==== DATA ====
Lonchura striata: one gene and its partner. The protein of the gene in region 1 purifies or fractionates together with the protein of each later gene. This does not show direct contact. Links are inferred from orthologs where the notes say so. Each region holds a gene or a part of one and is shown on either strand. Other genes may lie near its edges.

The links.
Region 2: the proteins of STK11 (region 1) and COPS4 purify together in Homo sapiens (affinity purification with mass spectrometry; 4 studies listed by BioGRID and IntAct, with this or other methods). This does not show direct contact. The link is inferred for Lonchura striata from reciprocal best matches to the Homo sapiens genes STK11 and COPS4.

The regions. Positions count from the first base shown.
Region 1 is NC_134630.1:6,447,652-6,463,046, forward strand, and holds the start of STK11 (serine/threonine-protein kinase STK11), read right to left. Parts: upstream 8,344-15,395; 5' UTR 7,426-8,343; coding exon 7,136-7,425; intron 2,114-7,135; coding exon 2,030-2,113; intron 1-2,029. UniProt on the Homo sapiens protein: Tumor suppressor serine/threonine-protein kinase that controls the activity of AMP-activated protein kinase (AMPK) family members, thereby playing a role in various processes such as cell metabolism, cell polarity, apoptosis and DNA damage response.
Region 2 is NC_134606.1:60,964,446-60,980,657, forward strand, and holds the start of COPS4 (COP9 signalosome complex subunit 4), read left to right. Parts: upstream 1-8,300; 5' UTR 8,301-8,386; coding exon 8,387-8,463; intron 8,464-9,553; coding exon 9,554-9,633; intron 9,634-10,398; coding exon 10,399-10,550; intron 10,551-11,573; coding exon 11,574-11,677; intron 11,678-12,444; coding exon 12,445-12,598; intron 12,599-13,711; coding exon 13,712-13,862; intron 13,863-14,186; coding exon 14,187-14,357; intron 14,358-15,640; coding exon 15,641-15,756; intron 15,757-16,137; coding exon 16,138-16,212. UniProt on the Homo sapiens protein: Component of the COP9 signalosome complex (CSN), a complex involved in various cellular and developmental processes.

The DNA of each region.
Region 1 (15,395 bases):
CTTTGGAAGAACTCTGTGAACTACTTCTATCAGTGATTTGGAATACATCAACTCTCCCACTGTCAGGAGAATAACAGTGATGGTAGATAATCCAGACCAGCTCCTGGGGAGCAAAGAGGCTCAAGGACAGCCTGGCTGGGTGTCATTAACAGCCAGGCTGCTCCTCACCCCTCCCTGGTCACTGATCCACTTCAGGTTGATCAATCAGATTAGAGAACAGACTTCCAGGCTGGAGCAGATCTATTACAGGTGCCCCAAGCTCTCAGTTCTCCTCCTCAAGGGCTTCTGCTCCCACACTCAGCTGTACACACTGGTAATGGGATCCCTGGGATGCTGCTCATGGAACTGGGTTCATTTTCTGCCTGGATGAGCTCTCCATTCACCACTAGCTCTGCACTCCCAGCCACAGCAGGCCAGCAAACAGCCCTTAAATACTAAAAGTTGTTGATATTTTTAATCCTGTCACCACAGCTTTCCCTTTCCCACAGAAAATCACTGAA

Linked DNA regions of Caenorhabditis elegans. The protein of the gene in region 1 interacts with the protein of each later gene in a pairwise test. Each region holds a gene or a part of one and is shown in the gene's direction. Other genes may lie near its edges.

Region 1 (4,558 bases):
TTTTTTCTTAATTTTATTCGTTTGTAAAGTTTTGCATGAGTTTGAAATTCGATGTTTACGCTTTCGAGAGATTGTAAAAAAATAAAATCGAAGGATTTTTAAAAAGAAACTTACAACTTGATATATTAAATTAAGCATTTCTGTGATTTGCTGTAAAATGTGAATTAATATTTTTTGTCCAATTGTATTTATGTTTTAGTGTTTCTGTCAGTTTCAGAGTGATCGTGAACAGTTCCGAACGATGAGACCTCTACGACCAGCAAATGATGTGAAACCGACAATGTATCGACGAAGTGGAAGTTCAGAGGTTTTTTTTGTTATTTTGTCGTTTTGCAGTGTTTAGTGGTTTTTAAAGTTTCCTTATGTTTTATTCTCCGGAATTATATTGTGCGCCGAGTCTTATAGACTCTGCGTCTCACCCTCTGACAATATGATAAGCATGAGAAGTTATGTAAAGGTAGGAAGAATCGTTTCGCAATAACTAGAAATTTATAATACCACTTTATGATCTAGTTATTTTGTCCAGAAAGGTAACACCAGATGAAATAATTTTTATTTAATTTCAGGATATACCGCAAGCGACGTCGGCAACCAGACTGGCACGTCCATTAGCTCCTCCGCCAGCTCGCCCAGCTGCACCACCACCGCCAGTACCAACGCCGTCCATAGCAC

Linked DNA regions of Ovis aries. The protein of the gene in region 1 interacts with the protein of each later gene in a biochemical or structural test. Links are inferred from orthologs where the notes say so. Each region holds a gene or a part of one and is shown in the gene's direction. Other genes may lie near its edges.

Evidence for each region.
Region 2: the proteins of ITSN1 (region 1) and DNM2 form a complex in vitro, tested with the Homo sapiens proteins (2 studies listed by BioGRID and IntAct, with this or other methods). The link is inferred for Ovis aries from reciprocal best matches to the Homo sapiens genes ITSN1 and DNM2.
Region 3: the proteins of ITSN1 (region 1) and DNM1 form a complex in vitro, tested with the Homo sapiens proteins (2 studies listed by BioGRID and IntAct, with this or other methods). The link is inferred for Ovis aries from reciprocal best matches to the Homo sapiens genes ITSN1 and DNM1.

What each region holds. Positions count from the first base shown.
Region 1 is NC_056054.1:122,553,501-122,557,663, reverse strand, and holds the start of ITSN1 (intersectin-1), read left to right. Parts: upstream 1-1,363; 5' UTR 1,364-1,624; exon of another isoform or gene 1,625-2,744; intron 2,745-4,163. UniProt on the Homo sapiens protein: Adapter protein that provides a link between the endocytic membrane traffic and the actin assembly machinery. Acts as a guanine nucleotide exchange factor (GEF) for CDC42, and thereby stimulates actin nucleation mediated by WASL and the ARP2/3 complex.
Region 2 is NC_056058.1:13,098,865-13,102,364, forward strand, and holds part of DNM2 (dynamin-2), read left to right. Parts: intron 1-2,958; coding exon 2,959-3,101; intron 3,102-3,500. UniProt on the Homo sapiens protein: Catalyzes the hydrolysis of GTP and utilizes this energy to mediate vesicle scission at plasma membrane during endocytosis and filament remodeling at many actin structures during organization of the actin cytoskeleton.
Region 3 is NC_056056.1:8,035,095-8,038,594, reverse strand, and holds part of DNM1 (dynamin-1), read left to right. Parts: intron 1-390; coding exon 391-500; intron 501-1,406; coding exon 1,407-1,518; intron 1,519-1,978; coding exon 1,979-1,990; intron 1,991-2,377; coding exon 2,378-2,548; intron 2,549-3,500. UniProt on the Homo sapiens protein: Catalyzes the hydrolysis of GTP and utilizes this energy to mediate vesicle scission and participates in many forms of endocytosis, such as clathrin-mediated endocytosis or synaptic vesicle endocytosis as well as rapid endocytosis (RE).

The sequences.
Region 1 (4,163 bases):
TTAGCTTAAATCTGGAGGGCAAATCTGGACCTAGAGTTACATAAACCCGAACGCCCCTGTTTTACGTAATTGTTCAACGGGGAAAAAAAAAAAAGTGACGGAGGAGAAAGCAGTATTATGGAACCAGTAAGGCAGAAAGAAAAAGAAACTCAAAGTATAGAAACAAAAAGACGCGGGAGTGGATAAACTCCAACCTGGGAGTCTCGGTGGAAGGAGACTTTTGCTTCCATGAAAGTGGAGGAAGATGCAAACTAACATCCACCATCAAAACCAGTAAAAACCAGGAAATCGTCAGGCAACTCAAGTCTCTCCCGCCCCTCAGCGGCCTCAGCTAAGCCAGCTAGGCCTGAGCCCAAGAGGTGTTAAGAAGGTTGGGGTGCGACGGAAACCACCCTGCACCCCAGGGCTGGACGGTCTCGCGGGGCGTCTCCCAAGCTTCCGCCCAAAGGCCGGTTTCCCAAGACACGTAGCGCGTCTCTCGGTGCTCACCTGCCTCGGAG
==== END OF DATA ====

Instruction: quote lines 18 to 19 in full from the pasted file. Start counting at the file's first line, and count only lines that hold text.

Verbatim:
Region 1 is NC_056054.1:122,553,501-122,557,663, reverse strand, and holds the start of ITSN1 (intersectin-1), read left to right. Parts: upstream 1-1,363; 5' UTR 1,364-1,624; exon of another isoform or gene 1,625-2,744; intron 2,745-4,163. UniProt on the Homo sapiens protein: Adapter protein that provides a link between the endocytic membrane traffic and the actin assembly machinery. Acts as a guanine nucleotide exchange factor (GEF) for CDC42, and thereby stimulates actin nucleation mediated by WASL and the ARP2/3 complex.
Region 2 is NC_056058.1:13,098,865-13,102,364, forward strand, and holds part of DNM2 (dynamin-2), read left to right. Parts: intron 1-2,958; coding exon 2,959-3,101; intron 3,102-3,500. UniProt on the Homo sapiens protein: Catalyzes the hydrolysis of GTP and utilizes this energy to mediate vesicle scission at plasma membrane during endocytosis and filament remodeling at many actin structures during organization of the actin cytoskeleton.